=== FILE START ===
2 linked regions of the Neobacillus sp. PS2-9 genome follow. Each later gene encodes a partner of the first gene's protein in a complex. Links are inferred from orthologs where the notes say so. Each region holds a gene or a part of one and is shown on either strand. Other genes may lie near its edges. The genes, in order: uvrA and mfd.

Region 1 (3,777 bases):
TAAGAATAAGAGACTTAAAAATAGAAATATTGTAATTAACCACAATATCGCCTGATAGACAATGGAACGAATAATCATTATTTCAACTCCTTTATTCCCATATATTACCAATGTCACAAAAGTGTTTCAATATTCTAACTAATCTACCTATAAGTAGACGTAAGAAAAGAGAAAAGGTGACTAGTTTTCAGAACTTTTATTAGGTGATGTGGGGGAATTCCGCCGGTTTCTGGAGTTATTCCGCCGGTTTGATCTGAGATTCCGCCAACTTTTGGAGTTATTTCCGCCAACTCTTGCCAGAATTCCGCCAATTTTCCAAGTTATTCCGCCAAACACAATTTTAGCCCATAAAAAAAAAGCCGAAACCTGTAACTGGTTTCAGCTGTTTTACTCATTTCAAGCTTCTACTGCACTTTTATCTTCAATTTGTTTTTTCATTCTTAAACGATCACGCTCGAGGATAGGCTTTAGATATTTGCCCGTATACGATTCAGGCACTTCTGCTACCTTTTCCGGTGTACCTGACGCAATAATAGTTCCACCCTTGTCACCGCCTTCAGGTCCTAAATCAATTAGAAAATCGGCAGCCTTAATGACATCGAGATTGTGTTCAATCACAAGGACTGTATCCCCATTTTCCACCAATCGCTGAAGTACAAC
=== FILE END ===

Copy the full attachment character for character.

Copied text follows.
2 linked regions of the Neobacillus sp. PS2-9 genome follow. Each later gene encodes a partner of the first gene's protein in a complex. Links are inferred from orthologs where the notes say so. Each region holds a gene or a part of one and is shown on either strand. Other genes may lie near its edges. The genes, in order: uvrA and mfd.

Region 1 (3,777 bases):
TAAGAATAAGAGACTTAAAAATAGAAATATTGTAATTAACCACAATATCGCCTGATAGACAATGGAACGAATAATCATTATTTCAACTCCTTTATTCCCATATATTACCAATGTCACAAAAGTGTTTCAATATTCTAACTAATCTACCTATAAGTAGACGTAAGAAAAGAGAAAAGGTGACTAGTTTTCAGAACTTTTATTAGGTGATGTGGGGGAATTCCGCCGGTTTCTGGAGTTATTCCGCCGGTTTGATCTGAGATTCCGCCAACTTTTGGAGTTATTTCCGCCAACTCTTGCCAGAATTCCGCCAATTTTCCAAGTTATTCCGCCAAACACAATTTTAGCCCATAAAAAAAAAGCCGAAACCTGTAACTGGTTTCAGCTGTTTTACTCATTTCAAGCTTCTACTGCACTTTTATCTTCAATTTGTTTTTTCATTCTTAAACGATCACGCTCGAGGATAGGCTTTAGATATTTGCCCGTATACGATTCAGGCACTTCTGCTACCTTTTCCGGTGTACCTGACGCAATAATAGTTCCACCCTTGTCACCGCCTTCAGGTCCTAAATCAATTAGAAAATCGGCAGCCTTAATGACATCGAGATTGTGTTCAATCACAAGGACTGTATCCCCATTTTCCACCAATCGCTGAAGTACAAC